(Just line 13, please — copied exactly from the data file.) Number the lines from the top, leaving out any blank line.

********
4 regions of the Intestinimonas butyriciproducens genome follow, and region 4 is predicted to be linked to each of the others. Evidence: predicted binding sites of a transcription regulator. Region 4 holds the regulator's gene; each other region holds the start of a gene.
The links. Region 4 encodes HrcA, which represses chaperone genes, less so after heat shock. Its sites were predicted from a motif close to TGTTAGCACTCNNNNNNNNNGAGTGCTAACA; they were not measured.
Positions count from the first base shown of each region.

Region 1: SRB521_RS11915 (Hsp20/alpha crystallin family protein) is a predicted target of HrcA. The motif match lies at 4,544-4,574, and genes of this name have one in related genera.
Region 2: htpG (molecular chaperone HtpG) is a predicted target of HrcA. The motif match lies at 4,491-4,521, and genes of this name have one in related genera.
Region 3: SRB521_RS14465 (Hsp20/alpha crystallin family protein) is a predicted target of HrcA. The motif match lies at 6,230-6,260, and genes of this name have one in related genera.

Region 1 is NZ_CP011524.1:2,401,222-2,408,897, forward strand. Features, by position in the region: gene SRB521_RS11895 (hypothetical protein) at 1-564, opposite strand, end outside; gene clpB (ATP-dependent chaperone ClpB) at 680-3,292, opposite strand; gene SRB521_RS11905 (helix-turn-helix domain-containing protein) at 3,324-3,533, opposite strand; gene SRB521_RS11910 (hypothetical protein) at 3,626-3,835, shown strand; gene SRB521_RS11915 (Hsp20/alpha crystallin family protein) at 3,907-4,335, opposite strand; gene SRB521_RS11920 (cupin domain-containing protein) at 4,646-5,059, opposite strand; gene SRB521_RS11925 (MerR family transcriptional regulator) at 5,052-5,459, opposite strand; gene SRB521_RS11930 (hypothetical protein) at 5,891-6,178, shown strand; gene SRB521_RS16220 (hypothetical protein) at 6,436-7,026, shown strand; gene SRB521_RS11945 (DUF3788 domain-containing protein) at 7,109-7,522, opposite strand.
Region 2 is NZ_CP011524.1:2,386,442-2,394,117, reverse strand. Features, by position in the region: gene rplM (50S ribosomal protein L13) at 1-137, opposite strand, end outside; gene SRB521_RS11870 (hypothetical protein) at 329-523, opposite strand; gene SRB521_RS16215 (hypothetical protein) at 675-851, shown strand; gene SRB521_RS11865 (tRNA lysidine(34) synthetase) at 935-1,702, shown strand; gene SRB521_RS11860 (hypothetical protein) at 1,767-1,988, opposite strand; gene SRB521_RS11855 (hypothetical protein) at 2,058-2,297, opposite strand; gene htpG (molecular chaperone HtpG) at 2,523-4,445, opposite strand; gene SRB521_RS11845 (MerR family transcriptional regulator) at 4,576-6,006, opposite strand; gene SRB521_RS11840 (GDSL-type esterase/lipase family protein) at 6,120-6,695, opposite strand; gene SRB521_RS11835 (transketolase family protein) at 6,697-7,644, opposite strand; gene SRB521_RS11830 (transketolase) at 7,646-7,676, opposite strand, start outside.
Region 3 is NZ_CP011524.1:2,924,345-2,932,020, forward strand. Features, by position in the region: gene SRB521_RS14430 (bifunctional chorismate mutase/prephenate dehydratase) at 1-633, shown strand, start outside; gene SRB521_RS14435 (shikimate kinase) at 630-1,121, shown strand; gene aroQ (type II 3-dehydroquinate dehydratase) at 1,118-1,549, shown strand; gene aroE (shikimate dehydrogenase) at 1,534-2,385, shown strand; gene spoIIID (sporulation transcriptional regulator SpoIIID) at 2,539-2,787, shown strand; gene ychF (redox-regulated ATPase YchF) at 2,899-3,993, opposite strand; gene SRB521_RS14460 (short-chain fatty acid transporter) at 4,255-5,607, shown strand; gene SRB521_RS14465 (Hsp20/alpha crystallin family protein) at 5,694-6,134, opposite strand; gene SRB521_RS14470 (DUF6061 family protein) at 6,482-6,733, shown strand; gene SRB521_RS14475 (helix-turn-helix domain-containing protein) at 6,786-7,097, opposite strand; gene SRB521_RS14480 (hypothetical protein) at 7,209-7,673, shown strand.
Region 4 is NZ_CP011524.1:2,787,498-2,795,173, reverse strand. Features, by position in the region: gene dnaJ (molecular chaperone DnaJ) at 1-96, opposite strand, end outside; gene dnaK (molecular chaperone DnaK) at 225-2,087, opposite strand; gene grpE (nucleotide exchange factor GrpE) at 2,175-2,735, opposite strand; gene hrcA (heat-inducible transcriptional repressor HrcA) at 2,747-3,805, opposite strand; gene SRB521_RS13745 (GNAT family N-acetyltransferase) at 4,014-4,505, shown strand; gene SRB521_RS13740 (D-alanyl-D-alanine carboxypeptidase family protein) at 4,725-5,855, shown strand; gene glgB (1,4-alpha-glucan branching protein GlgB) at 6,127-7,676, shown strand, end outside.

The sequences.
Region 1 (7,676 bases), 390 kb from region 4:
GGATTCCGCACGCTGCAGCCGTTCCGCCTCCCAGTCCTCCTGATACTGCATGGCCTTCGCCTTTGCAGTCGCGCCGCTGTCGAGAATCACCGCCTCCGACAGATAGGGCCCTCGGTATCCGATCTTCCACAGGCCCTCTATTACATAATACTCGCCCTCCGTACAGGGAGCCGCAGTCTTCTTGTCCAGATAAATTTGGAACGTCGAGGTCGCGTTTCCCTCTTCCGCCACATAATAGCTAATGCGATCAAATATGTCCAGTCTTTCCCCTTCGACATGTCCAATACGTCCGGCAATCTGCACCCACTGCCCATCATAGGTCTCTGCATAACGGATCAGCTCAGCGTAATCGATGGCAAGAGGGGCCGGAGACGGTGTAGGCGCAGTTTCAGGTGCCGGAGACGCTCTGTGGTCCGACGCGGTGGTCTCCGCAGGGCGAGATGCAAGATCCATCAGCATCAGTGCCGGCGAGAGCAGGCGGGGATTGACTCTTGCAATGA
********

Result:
GGATTCCGCACGCTGCAGCCGTTCCGCCTCCCAGTCCTCCTGATACTGCATGGCCTTCGCCTTTGCAGTCGCGCCGCTGTCGAGAATCACCGCCTCCGACAGATAGGGCCCTCGGTATCCGATCTTCCACAGGCCCTCTATTACATAATACTCGCCCTCCGTACAGGGAGCCGCAGTCTTCTTGTCCAGATAAATTTGGAACGTCGAGGTCGCGTTTCCCTCTTCCGCCACATAATAGCTAATGCGATCAAATATGTCCAGTCTTTCCCCTTCGACATGTCCAATACGTCCGGCAATCTGCACCCACTGCCCATCATAGGTCTCTGCATAACGGATCAGCTCAGCGTAATCGATGGCAAGAGGGGCCGGAGACGGTGTAGGCGCAGTTTCAGGTGCCGGAGACGCTCTGTGGTCCGACGCGGTGGTCTCCGCAGGGCGAGATGCAAGATCCATCAGCATCAGTGCCGGCGAGAGCAGGCGGGGATTGACTCTTGCAATGA